How to Use SSH in Windows to Connect to a Remote Server

How to Use SSH in Windows to Connect to a Remote Server

To connect to and use SSH in Windows, you need to first install the OpenSSH client and run the following command:

ssh username@IPaddress

However, there are some requirements for it. For example, the SSH server should be active and running on the server, or the OpenSSH client must be installed on your Windows, and other factors.

Prerequisites to Use SSH in Windows to Connect to Remote Server

The prerequisites to use SSH in Windows 10/11 to connect to a remote server are:

  • A running OpenSSH server on the remote server, like a VPS
  • OpenSSH client installed on your Windows
  • The IP address of the server you want to connect to
  • The username and password configured for SSH and key pairs, if configured

How to connect to SSH server from Windows

To connect to and use SSH in Windows, we need to make sure of two things:

  1. OpenSSH is installed on the Windows 10/11
  2. The SSH server is running on the remote server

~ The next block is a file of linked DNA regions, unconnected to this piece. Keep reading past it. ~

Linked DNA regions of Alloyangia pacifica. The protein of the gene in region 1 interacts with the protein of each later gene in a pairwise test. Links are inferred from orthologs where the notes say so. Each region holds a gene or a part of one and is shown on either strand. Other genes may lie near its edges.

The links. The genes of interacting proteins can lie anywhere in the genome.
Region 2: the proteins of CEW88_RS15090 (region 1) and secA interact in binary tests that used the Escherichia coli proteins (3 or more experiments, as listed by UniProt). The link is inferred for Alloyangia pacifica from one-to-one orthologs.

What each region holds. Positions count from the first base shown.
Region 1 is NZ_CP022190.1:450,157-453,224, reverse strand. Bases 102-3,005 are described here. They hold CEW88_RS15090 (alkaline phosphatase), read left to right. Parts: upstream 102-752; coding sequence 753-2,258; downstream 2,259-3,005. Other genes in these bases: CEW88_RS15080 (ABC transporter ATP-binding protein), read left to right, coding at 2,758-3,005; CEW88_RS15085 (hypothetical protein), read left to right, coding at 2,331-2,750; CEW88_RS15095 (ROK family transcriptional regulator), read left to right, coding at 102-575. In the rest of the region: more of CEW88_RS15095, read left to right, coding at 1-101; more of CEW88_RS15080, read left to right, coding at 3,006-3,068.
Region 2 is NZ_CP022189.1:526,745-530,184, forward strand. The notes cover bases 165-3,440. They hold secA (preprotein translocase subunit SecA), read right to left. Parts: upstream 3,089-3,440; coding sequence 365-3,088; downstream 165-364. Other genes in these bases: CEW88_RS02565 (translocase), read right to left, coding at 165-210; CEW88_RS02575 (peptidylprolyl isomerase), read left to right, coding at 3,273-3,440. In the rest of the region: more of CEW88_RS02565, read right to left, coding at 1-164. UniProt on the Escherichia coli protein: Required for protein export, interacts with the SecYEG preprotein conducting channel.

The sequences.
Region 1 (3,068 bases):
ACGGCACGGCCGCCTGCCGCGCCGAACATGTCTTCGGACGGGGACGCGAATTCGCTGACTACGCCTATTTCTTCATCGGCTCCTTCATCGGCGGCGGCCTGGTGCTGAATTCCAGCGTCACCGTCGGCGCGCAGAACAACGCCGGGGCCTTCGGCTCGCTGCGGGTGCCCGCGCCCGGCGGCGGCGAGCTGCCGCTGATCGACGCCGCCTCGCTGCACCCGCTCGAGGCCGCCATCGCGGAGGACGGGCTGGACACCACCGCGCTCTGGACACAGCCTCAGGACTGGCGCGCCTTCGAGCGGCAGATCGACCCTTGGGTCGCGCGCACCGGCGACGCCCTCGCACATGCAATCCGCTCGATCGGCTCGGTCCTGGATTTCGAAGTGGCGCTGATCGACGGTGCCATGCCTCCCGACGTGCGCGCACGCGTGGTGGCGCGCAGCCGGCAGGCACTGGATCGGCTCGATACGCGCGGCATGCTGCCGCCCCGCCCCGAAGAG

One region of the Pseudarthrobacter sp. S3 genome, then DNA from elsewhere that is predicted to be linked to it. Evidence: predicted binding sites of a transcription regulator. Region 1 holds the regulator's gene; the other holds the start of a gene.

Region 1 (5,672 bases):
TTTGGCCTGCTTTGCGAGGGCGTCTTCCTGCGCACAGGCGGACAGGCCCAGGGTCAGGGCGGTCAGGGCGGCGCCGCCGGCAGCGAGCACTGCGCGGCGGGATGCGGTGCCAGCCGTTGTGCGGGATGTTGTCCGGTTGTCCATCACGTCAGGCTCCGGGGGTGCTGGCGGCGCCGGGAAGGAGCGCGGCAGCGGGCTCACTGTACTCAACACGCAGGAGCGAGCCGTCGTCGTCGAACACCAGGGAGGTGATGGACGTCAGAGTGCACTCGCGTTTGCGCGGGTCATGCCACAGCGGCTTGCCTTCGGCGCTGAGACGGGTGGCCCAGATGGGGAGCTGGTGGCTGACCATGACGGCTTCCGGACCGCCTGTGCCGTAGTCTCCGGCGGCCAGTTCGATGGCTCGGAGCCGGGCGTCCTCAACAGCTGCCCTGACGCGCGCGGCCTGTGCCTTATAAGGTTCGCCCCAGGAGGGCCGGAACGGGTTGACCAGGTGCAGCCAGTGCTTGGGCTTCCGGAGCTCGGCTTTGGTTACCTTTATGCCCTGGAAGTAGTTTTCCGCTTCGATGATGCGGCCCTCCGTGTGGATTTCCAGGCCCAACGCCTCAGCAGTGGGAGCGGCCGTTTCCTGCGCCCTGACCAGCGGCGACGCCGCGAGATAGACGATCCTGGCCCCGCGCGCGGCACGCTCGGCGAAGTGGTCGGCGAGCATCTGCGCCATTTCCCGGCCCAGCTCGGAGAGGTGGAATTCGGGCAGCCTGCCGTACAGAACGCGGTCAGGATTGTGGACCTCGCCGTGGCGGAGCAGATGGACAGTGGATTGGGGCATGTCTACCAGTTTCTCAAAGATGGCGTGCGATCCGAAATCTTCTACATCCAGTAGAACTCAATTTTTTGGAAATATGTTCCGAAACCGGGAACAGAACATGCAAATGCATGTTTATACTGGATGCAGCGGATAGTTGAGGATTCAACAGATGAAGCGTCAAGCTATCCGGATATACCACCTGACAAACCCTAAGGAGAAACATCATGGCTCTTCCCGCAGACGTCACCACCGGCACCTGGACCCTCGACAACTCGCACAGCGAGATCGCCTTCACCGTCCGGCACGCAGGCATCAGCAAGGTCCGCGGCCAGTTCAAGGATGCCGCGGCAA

Here are the instructions to check the status above situations:

Step1: Installing OpenSSH on Windows 10/11

First, let’s check whether the OpenSSH client is installed on your Windows. Open the Powershell or cmd (by typing “PowerShell” in the search bar) and run the following command:


If the OpenSSH client is already installed, you will get this result:

running ssh command in powershell

If you get other results, it means the OpenSSH has not been installed. To add and install SSH on Windows, go to Settings>>System>>Optional features, then select “Add a feature”.

going to "optional features" section in windows